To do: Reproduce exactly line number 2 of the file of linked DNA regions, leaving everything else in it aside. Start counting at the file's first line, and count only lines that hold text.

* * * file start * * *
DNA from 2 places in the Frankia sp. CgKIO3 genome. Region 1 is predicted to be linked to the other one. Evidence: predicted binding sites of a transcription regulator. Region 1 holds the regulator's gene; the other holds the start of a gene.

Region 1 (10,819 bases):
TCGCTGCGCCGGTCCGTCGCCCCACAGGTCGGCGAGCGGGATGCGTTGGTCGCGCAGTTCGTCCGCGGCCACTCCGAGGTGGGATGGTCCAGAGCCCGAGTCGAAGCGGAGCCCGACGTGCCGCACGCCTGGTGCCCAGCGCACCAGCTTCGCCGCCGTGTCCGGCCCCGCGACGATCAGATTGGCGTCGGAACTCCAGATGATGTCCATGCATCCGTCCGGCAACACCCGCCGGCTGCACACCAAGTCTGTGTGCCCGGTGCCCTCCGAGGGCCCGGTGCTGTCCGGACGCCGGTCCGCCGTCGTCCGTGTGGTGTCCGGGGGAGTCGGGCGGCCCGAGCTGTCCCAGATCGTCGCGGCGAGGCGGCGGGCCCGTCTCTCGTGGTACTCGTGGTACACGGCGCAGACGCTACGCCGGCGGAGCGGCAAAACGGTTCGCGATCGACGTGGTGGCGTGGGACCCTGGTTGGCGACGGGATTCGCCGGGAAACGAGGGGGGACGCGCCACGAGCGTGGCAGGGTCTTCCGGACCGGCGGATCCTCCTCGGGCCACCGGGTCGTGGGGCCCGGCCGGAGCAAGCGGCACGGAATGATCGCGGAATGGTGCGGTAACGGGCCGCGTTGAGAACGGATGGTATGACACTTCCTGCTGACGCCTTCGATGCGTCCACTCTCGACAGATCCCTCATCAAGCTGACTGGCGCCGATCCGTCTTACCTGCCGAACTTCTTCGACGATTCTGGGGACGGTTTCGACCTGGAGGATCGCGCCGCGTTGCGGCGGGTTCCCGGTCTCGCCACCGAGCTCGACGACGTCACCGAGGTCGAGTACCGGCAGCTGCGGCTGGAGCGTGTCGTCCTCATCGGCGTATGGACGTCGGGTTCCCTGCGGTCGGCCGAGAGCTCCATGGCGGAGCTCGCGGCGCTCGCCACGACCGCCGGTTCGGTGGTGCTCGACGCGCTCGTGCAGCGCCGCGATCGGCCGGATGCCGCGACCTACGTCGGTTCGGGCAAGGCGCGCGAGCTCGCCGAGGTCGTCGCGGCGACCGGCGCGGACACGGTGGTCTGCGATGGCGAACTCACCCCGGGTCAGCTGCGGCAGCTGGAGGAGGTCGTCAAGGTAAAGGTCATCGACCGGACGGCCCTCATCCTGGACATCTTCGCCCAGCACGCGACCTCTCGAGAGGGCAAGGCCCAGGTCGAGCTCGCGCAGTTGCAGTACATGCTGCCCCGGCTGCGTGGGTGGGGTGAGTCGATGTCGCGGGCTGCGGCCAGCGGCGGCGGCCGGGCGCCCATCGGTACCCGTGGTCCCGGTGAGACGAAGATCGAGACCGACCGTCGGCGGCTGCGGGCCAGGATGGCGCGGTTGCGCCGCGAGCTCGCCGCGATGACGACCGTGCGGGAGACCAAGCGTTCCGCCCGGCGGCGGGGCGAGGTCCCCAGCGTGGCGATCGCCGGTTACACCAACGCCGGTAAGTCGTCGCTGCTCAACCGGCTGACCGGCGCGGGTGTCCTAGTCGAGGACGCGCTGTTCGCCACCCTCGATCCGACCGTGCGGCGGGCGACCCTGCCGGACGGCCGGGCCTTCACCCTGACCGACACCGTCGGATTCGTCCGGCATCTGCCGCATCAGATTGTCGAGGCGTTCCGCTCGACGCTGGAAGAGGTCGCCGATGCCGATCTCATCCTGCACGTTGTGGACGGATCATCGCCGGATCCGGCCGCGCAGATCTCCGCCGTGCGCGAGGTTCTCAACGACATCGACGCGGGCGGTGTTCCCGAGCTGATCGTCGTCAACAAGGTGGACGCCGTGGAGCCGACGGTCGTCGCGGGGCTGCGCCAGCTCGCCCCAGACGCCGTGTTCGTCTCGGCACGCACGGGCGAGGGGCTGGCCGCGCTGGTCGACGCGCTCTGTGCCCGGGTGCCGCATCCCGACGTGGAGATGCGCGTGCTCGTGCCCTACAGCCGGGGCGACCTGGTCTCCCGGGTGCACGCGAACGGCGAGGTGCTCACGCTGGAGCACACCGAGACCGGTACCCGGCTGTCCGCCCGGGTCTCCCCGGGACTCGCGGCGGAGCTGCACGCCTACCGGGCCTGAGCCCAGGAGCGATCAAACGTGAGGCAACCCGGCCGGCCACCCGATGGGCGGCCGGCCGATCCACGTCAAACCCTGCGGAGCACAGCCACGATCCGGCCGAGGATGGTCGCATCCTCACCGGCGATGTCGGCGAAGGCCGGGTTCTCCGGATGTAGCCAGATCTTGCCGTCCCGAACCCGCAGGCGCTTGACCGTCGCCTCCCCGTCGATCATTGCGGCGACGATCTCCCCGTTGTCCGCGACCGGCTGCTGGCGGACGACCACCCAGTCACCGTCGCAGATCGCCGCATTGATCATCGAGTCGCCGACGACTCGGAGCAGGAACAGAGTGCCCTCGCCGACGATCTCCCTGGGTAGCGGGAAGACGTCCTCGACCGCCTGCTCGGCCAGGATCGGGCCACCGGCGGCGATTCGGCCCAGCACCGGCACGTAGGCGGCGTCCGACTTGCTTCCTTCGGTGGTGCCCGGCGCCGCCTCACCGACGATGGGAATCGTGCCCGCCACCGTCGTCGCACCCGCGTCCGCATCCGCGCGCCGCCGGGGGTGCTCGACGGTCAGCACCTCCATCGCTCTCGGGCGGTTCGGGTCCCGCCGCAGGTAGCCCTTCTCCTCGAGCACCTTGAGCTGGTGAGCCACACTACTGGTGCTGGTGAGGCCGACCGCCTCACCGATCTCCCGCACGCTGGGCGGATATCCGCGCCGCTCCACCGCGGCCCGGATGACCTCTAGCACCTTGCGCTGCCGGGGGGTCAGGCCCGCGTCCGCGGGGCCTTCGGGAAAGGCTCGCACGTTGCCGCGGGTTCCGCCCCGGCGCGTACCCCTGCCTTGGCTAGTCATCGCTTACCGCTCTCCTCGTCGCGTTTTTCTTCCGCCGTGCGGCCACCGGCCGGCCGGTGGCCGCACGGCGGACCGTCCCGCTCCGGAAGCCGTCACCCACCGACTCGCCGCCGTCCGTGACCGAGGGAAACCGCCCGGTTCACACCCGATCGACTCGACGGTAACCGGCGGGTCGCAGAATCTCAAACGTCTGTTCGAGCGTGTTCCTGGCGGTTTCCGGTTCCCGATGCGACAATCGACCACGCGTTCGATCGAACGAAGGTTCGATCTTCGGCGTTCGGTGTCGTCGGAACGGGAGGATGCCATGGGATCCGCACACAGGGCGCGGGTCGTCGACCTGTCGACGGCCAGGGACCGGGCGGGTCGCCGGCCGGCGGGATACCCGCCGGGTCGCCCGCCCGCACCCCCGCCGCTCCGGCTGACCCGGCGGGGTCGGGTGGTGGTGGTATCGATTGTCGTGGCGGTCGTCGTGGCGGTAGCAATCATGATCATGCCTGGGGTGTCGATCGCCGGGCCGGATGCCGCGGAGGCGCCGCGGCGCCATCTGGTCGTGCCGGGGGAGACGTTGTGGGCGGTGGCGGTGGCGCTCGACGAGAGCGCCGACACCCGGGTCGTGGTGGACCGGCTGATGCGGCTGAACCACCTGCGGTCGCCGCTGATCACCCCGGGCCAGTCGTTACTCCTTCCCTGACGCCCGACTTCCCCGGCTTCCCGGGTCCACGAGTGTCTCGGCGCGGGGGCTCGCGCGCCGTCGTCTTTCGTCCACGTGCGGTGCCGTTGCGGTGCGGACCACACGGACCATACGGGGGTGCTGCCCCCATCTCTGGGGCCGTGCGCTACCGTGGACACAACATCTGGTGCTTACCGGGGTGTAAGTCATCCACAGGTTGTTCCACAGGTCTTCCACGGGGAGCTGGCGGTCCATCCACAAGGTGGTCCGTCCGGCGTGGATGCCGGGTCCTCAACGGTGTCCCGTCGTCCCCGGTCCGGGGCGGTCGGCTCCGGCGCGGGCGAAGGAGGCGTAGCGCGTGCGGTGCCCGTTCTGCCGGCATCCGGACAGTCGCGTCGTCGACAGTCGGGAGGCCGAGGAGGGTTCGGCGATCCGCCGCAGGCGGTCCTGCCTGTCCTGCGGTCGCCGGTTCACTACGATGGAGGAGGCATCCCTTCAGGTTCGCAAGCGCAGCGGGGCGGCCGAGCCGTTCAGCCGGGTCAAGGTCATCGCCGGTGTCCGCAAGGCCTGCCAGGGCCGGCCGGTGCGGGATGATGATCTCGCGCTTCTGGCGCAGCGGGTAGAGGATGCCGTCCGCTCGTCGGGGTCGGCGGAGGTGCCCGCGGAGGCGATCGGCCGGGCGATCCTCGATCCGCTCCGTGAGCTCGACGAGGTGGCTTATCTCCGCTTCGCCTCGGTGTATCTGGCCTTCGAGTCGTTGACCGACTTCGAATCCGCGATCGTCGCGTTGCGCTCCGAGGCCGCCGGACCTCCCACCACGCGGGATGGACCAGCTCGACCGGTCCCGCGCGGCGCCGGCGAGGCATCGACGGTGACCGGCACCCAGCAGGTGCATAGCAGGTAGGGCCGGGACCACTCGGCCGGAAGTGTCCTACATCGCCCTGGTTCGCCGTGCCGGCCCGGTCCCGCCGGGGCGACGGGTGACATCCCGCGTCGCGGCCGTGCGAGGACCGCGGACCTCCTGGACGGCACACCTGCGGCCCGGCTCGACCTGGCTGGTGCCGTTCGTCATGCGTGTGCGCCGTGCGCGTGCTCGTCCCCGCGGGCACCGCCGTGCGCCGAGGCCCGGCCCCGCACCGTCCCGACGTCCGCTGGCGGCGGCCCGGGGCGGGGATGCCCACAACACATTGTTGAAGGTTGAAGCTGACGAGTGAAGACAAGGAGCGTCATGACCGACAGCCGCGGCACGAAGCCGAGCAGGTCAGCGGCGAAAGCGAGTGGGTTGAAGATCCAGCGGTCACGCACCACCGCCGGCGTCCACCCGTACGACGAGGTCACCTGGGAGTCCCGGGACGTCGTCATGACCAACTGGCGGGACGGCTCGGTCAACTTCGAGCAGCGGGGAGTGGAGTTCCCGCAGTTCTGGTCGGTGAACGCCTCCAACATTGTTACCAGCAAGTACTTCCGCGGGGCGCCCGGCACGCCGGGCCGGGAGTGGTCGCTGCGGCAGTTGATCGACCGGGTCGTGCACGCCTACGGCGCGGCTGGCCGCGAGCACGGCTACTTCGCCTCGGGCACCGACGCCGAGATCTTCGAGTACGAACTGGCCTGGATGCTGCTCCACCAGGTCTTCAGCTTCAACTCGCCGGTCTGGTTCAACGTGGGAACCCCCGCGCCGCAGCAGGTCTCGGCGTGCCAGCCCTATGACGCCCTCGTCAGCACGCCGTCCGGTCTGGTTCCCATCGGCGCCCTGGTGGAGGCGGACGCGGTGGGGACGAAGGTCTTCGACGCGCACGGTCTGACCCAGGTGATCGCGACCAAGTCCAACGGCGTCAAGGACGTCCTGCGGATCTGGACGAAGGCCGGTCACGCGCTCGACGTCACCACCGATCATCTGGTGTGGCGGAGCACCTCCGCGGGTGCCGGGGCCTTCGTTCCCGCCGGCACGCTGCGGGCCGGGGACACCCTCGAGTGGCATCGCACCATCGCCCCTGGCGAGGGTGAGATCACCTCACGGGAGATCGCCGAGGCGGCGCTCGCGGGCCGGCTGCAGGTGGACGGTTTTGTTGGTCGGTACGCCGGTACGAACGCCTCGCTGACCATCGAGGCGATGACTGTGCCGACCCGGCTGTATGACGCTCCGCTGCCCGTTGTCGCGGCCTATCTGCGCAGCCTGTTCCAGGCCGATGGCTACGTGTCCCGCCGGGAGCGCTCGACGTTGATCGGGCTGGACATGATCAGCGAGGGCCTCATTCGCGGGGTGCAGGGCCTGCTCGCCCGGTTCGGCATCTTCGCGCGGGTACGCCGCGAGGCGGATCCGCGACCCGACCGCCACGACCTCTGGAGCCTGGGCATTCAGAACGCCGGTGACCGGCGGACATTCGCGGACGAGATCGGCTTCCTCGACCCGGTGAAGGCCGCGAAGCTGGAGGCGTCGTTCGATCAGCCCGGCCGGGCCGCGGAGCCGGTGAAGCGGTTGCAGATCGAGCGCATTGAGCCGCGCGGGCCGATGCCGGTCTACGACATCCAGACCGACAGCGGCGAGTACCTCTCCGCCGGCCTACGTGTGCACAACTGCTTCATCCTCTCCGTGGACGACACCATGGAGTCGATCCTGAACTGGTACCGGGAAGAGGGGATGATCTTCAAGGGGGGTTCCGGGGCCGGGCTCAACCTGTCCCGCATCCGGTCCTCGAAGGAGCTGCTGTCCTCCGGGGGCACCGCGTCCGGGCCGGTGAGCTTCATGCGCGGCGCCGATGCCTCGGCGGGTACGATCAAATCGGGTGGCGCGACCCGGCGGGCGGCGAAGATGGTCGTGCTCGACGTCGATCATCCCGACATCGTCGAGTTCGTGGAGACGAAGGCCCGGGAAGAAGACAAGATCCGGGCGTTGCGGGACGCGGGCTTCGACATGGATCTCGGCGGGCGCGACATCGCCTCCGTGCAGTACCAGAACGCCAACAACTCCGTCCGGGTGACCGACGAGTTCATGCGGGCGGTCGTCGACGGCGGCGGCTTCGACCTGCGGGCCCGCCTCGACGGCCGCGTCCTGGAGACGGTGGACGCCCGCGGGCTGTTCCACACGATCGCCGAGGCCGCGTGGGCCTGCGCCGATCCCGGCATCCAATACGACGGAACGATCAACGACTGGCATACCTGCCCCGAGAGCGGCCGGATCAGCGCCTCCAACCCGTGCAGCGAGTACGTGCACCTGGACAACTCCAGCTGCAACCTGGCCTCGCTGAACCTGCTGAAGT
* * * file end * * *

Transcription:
Region 1 (10,819 bases):